Under CARES Act, YOU Get $1,200 and YOU Get $1,200…Maybe by Jeffrey M. Mutnik, CPA/PFS
COVID-19 recovery rebates are perhaps the most talked about provision of the Coronavirus Aid, Relief, and Economic Security Act (CARES Act). The newly enacted law calls for the federal government to issue cash payments of as much as $1,200 directly to qualifying individuals.
As with most provisions of the tax code, the devil is in the details of how the IRS will interpret the law and apply it to taxpayers’ unique circumstances. Presently, there is no application form taxpayers must complete or file to receive this relief. Instead, the law calls for the IRS to administer this program based on taxpayers’ Social Security information on file as well as the tax returns individuals filed in 2018 and 2019.
Who Qualifies for a Recovery Rebate and How Much Will that Payment Be?
Eligibility for a recovery rebate is not dependent on a taxpayer’s filing status. Rather, a single or married filing separately taxpayer can receive a stimulus payment of up to $1,200, while married couples filing joint tax returns can receive up to $2,400. An additional $500 payment is also available for each qualifying child who lives with the taxpayer.
The amount of these payments will begin to phase out, or decrease, when a taxpayer’s adjusted gross income (AGI) exceeds $75,000, or $150,000 for a married couple filing jointly. The benefit will phase out completely, and be unavailable, when AGI reaches $99,000 for an individual taxpayer or $198,000 for a married couple filing joint tax returns.
Technically, this stimulus payment is a 2020 tax credit based on 2020 income. However, in the interest of accelerating the economic stimulus impact of these payments, the IRS will determine eligibility based on a taxpayer’s AGI for 2019 or 2018, whichever tax return was last filed.
To receive a stimulus payment, taxpayers must have a Social Security Number (SSN). Nonresident aliens are not eligible, and neither are persons that can be claimed as dependents on other individuals’ tax returns. If a Social Security recipient did not file a tax return for 2018 or 2019, the IRS may use his or her Form SSA-1099, Social Security Benefit Statement, to compute and pay the appropriate benefit due.
If you have not yet filed a 2019 federal income tax return, the IRS may rely on the information contained in the returns you filed for 2018 to compute the recovery rebate to which you may be entitled.
If the AGI you reported on your 2018 tax return exceeds the recovery rebate threshold but your 2019 AGI will allow greater benefits, you may consider filing your 2019 tax return now. For example, consider an engaged couple who filed two separate tax returns, both with single filing status, for 2018. One earned $100,000, which exceeds the recovery rebate AGI threshold, while the other earned $40,000. Combined, they would receive a stimulus payment of $1,200 between the two of them ($0 + $1,200). However, if they got married in 2019 with no change in income and they filed joint tax returns for that year, their combined AGI of $140,000 will allow them to collect the maximum benefit for a total of $2,400.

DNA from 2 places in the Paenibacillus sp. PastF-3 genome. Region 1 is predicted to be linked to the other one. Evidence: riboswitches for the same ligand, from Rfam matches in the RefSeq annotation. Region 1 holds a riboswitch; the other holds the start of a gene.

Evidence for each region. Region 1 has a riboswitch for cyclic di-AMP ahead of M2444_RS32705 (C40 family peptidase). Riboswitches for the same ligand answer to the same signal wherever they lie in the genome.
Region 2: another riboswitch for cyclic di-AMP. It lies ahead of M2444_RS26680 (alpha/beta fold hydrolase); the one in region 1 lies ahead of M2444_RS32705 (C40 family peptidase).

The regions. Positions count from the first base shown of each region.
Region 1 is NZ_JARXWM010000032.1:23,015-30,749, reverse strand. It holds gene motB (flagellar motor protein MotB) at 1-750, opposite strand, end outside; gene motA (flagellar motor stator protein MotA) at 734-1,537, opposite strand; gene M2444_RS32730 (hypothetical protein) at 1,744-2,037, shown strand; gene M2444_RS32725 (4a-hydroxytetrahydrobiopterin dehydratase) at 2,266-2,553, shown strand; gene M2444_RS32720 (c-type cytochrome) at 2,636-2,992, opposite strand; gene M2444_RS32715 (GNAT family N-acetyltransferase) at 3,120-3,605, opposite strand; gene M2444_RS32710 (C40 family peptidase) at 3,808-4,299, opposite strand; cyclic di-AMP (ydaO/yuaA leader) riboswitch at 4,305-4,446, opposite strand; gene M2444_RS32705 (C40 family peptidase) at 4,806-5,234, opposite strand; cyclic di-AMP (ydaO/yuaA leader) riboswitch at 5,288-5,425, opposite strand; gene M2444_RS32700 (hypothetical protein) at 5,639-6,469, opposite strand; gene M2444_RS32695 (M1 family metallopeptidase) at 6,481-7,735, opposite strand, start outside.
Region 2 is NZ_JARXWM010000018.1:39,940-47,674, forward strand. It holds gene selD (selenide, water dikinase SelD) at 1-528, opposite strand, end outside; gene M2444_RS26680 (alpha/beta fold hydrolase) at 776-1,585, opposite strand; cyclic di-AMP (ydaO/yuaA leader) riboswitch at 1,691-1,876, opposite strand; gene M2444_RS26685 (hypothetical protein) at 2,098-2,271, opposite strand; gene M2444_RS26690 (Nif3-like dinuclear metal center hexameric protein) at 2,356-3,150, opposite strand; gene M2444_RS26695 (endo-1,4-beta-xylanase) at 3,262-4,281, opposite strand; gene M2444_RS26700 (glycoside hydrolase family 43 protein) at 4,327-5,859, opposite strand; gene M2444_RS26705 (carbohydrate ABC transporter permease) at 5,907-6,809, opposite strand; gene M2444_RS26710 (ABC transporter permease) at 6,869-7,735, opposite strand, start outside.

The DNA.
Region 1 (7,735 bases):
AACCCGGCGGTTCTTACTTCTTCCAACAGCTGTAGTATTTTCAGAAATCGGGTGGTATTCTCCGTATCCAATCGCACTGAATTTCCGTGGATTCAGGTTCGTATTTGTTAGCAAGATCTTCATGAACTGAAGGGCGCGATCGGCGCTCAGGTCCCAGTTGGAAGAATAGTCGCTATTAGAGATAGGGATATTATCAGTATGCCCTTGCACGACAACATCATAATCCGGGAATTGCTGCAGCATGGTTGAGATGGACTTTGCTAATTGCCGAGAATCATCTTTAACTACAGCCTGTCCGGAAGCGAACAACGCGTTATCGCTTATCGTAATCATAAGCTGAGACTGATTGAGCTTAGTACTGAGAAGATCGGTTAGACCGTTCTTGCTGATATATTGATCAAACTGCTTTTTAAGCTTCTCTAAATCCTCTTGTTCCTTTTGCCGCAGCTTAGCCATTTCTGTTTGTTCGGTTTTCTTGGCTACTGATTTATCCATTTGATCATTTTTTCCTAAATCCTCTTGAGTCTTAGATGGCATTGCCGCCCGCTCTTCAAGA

If you have not yet filed tax returns for 2018 or 2019, you may want to consider filing as soon as possible for the year that will provide you the most benefit. The safest and fastest way to receive a stimulus payment is via direct deposit from the government directly into your bank account.
Should your circumstances dictate that the maximum benefits are not received currently, (i.e., 2018 and 2019 AGI fully phases out the benefits), the balance will be available as a refundable credit on your 2020 tax return based on the same qualifications. If you are eligible for a stimulus payment based on your 2018 tax return but the bank information is not available to the IRS, you might determine if your 2019 AGI would reduce the amount for which you are eligible. If there is no impairment, you may consider filing the 2019 return now, including the appropriate direct deposit information. Otherwise you may need to determine if the impairment is worth getting funded earlier.
About the Author: Jeffrey M. Mutnik, CPA/PFS, is a director of Taxation and Financial Services with Berkowitz Pollack Brant Advisors + CPAs, where he provides tax- and estate-planning counsel to high-net-worth families, closely held businesses and professional services firms. He can be reached at the CPA firm’s Ft. Lauderdale, Fla., office at (954) 712-7000 or via email at email@example.com.
Information contained in this article is subject to change based on further interpretation of tax laws and subsequent guidance issued by the Internal Revenue Service.